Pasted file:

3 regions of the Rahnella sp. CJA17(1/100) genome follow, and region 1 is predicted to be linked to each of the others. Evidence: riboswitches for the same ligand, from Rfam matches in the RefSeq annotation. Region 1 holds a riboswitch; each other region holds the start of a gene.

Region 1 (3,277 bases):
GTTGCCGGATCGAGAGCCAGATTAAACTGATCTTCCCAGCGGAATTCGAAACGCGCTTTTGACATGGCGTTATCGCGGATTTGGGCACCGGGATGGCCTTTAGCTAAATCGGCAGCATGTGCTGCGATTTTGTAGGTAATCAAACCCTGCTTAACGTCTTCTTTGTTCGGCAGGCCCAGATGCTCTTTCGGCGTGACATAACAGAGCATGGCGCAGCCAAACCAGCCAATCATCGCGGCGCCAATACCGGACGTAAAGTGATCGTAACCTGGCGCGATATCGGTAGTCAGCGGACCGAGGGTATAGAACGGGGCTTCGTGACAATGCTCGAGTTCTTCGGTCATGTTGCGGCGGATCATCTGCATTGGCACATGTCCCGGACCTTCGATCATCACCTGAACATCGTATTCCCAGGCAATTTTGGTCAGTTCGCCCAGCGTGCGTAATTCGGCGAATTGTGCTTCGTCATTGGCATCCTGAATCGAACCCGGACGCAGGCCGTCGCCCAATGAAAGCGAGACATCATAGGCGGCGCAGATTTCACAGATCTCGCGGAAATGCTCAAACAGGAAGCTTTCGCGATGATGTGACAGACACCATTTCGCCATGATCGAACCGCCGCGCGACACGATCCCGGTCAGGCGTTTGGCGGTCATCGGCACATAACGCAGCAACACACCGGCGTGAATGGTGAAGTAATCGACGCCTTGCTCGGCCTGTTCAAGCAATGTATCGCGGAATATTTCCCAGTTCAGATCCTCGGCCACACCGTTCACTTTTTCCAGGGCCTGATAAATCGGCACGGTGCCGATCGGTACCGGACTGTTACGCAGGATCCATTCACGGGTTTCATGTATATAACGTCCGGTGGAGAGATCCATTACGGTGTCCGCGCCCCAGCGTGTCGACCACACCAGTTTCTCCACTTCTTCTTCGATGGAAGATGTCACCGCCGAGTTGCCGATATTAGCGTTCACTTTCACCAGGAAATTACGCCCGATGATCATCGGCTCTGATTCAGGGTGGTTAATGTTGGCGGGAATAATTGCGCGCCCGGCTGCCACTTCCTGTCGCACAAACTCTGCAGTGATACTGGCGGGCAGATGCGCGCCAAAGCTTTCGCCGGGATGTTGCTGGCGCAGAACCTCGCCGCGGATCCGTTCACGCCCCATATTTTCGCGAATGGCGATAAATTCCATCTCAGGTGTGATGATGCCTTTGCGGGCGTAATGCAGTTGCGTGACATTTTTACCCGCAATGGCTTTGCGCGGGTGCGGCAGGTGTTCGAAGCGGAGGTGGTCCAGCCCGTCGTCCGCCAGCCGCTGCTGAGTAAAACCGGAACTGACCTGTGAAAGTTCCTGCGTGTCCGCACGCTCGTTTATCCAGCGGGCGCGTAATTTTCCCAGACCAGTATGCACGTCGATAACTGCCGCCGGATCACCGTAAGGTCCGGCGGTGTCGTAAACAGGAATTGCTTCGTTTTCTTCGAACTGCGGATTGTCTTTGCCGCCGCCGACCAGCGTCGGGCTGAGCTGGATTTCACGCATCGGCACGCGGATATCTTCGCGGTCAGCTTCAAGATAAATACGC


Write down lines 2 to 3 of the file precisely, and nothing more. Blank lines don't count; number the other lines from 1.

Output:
Region 1 (3,277 bases):
GTTGCCGGATCGAGAGCCAGATTAAACTGATCTTCCCAGCGGAATTCGAAACGCGCTTTTGACATGGCGTTATCGCGGATTTGGGCACCGGGATGGCCTTTAGCTAAATCGGCAGCATGTGCTGCGATTTTGTAGGTAATCAAACCCTGCTTAACGTCTTCTTTGTTCGGCAGGCCCAGATGCTCTTTCGGCGTGACATAACAGAGCATGGCGCAGCCAAACCAGCCAATCATCGCGGCGCCAATACCGGACGTAAAGTGATCGTAACCTGGCGCGATATCGGTAGTCAGCGGACCGAGGGTATAGAACGGGGCTTCGTGACAATGCTCGAGTTCTTCGGTCATGTTGCGGCGGATCATCTGCATTGGCACATGTCCCGGACCTTCGATCATCACCTGAACATCGTATTCCCAGGCAATTTTGGTCAGTTCGCCCAGCGTGCGTAATTCGGCGAATTGTGCTTCGTCATTGGCATCCTGAATCGAACCCGGACGCAGGCCGTCGCCCAATGAAAGCGAGACATCATAGGCGGCGCAGATTTCACAGATCTCGCGGAAATGCTCAAACAGGAAGCTTTCGCGATGATGTGACAGACACCATTTCGCCATGATCGAACCGCCGCGCGACACGATCCCGGTCAGGCGTTTGGCGGTCATCGGCACATAACGCAGCAACACACCGGCGTGAATGGTGAAGTAATCGACGCCTTGCTCGGCCTGTTCAAGCAATGTATCGCGGAATATTTCCCAGTTCAGATCCTCGGCCACACCGTTCACTTTTTCCAGGGCCTGATAAATCGGCACGGTGCCGATCGGTACCGGACTGTTACGCAGGATCCATTCACGGGTTTCATGTATATAACGTCCGGTGGAGAGATCCATTACGGTGTCCGCGCCCCAGCGTGTCGACCACACCAGTTTCTCCACTTCTTCTTCGATGGAAGATGTCACCGCCGAGTTGCCGATATTAGCGTTCACTTTCACCAGGAAATTACGCCCGATGATCATCGGCTCTGATTCAGGGTGGTTAATGTTGGCGGGAATAATTGCGCGCCCGGCTGCCACTTCCTGTCGCACAAACTCTGCAGTGATACTGGCGGGCAGATGCGCGCCAAAGCTTTCGCCGGGATGTTGCTGGCGCAGAACCTCGCCGCGGATCCGTTCACGCCCCATATTTTCGCGAATGGCGATAAATTCCATCTCAGGTGTGATGATGCCTTTGCGGGCGTAATGCAGTTGCGTGACATTTTTACCCGCAATGGCTTTGCGCGGGTGCGGCAGGTGTTCGAAGCGGAGGTGGTCCAGCCCGTCGTCCGCCAGCCGCTGCTGAGTAAAACCGGAACTGACCTGTGAAAGTTCCTGCGTGTCCGCACGCTCGTTTATCCAGCGGGCGCGTAATTTTCCCAGACCAGTATGCACGTCGATAACTGCCGCCGGATCACCGTAAGGTCCGGCGGTGTCGTAAACAGGAATTGCTTCGTTTTCTTCGAACTGCGGATTGTCTTTGCCGCCGCCGACCAGCGTCGGGCTGAGCTGGATTTCACGCATCGGCACGCGGATATCTTCGCGGTCAGCTTCAAGATAAATACGC